European Journal of Pediatrics

, Volume 167, Issue 2, pp 225–229 | Cite as

Hypothesis: Possible role of retinoic acid therapy in patients with biallelic mismatch repair gene defects

  • Sven Gottschling
  • Harald Reinhard
  • Constanze Pagenstecher
  • Stefan Krüger
  • Jochen Raedle
  • Guido Plotz
  • Wolfram Henn
  • Reinhard Buettner
  • Sascha Meyer
  • Norbert Graf
Original Article


A boy showing symptoms of a Turcot-like childhood cancer syndrome together with stigmata of neurofibromatosis type I is reported. His brother suffers from an infantile myofibromatosis, and a sister died of glioblastoma at age 7. Another 7-year-old brother is so far clinically unaffected. The parents are consanguineous. Molecular diagnosis in the index patient revealed a constitutional homozygous mutation of the mismatch repair gene PMS2. The patient was in remission of his glioblastoma (WHO grade IV) after multimodal treatment followed by retinoic acid chemoprevention for 7 years. After discontinuation of retinoic acid medication, he developed a relapse of his brain tumour together with the simultaneous occurrence of three other different HNPCC-related carcinomas. We think that retinoic acid might have provided an effective chemoprevention in this patient with homozygous mismatch repair gene defect. We propose to take a retinoic acid chemoprevention into account in children with proven biallelic PMS2 mismatch repair mutations being at highest risk concerning the development of a malignancy.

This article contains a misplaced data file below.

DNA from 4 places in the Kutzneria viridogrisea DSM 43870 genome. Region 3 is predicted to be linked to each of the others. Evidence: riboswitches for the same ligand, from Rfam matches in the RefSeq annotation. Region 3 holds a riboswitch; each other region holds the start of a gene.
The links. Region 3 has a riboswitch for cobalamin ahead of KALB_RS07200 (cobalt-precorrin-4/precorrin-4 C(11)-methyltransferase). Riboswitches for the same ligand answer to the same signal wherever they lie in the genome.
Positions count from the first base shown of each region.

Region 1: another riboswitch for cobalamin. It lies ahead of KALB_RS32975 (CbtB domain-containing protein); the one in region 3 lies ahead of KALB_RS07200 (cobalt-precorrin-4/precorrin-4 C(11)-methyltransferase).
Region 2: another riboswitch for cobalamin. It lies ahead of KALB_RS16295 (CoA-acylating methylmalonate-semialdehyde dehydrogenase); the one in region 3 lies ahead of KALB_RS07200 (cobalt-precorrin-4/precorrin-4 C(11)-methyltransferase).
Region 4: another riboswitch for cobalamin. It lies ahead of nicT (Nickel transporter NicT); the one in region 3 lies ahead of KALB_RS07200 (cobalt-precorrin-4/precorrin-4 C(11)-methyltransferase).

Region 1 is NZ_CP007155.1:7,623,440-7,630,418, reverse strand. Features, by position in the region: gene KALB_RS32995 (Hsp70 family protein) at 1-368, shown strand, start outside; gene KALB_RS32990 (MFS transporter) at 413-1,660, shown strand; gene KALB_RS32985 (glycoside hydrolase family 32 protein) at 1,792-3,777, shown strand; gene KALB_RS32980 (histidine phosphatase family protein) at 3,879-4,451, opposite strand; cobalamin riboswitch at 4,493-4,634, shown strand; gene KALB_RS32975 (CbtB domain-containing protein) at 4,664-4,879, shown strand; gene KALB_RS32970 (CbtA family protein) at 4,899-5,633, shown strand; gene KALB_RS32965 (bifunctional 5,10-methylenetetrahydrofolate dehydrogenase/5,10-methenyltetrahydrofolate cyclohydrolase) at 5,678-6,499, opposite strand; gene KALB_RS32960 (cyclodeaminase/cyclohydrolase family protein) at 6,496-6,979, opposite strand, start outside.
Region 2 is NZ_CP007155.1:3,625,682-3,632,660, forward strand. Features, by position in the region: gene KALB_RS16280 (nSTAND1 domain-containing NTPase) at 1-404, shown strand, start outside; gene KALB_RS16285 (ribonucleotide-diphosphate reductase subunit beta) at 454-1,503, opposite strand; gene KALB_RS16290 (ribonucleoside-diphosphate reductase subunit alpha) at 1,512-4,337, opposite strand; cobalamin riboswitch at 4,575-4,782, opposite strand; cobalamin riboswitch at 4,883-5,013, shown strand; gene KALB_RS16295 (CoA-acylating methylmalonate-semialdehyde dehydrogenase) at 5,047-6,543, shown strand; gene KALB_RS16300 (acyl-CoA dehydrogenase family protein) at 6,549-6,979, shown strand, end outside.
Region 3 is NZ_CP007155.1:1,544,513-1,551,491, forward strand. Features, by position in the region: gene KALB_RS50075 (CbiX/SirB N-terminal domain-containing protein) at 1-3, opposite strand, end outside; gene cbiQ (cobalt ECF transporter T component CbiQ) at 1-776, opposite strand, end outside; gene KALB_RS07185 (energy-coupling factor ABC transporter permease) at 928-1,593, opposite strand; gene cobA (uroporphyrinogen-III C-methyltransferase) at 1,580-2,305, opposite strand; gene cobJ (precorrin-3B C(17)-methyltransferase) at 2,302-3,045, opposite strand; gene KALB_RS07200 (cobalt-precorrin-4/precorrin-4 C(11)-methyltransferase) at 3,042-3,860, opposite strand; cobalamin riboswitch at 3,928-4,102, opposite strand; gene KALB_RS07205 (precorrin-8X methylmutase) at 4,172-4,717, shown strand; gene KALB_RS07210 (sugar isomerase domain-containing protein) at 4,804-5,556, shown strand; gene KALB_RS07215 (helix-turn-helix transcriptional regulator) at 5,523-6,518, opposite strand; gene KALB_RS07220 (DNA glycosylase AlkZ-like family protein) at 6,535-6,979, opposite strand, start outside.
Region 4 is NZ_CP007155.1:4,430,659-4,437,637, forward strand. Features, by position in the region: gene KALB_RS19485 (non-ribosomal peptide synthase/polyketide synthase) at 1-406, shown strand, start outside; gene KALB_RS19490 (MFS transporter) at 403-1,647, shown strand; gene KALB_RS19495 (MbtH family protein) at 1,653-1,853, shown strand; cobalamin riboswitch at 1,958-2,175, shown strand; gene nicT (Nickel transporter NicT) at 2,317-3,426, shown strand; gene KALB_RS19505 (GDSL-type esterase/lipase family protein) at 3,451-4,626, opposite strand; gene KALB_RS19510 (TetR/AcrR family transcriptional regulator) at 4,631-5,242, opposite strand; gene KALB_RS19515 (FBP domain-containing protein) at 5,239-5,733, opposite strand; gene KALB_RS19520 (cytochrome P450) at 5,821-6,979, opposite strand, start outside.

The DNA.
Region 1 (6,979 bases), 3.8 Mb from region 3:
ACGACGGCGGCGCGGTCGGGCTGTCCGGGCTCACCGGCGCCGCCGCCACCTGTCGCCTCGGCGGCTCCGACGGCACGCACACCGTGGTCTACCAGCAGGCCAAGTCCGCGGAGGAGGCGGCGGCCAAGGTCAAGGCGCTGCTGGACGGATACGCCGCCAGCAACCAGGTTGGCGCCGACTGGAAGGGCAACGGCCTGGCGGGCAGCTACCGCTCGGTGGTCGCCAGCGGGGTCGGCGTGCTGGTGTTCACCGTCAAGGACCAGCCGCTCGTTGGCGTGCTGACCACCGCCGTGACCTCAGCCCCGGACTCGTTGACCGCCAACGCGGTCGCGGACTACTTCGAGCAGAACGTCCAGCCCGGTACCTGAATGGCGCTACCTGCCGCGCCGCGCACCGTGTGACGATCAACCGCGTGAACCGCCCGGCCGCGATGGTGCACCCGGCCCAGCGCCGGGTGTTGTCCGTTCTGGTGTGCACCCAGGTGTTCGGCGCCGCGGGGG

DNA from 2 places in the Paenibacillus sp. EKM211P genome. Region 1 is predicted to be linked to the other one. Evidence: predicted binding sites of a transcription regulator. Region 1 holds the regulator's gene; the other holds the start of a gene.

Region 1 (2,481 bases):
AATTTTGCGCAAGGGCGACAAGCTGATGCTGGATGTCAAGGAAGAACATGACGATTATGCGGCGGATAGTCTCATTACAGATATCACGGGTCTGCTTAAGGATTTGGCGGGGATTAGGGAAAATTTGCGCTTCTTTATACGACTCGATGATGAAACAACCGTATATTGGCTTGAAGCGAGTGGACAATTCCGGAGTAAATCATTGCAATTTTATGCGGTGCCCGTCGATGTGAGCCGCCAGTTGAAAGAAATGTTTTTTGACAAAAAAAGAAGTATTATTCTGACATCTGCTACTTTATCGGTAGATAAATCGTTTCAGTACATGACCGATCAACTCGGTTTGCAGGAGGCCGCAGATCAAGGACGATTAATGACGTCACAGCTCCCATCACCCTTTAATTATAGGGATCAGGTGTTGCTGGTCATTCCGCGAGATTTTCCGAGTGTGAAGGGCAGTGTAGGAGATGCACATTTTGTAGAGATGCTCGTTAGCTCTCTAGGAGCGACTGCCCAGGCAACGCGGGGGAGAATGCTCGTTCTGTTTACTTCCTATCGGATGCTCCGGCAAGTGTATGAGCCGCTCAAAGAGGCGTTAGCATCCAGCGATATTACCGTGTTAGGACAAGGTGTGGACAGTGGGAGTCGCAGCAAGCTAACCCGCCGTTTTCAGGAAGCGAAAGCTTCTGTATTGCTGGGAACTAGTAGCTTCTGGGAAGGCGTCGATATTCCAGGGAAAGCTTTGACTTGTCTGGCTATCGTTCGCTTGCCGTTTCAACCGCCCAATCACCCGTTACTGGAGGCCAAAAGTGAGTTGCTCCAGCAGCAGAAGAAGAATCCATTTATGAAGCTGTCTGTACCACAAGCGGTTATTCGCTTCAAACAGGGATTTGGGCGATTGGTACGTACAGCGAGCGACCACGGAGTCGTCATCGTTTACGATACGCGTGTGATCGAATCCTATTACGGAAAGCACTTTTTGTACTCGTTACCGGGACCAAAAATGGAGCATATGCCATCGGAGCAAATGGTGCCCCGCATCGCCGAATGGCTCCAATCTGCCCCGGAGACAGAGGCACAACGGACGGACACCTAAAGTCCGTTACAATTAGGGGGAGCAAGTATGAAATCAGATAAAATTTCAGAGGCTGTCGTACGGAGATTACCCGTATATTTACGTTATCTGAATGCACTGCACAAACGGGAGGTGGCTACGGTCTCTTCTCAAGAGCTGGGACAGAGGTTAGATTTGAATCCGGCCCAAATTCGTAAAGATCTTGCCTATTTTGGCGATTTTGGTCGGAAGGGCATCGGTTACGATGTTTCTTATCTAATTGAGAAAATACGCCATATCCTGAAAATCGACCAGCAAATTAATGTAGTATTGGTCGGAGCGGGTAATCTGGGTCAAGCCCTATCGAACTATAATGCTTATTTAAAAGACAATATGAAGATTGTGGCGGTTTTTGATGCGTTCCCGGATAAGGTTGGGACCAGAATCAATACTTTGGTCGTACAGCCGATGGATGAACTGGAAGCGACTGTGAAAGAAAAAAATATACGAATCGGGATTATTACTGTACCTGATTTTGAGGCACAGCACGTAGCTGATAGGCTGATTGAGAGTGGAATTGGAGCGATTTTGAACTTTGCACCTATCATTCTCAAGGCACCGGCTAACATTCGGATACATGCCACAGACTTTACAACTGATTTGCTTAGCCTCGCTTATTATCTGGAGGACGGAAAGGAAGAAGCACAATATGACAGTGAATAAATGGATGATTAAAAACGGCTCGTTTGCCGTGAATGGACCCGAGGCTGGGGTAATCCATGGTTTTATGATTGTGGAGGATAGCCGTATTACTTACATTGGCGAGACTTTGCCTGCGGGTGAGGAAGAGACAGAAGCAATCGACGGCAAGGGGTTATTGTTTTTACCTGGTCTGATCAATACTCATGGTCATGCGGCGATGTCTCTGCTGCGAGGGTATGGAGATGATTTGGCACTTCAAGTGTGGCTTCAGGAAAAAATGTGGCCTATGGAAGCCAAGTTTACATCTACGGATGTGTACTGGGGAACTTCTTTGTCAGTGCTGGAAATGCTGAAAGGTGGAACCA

Turcot Retinoic acid Lynch Childhood cancer syndrome PMS2 


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Copyright information

© Springer-Verlag 2007

Authors and Affiliations

  • Sven Gottschling
    • 1
  • Harald Reinhard
    • 1
  • Constanze Pagenstecher
    • 2
  • Stefan Krüger
    • 3
  • Jochen Raedle
    • 4
  • Guido Plotz
    • 4
  • Wolfram Henn
    • 5
  • Reinhard Buettner
    • 6
  • Sascha Meyer
    • 1
  • Norbert Graf
    • 1
  1. 1.Department of Pediatric Hematology and Oncology Saarland UniversityUniversity Children’s HospitalHomburgGermany
  2. 2.Institute of Human GeneticsUniversity Hospital BonnBonnGermany
  3. 3.Department of Surgical Research and Institute of Clinical GeneticsDresden University of TechnologyDresdenGermany
  4. 4.Department of Internal Medicine II, Division of GastroenterologySaarland UniversityHomburgGermany
  5. 5.Institute of Human GeneticsSaarland UniversityHomburgGermany
  6. 6.Institute of PathologyUniversity Hospital BonnBonnGermany

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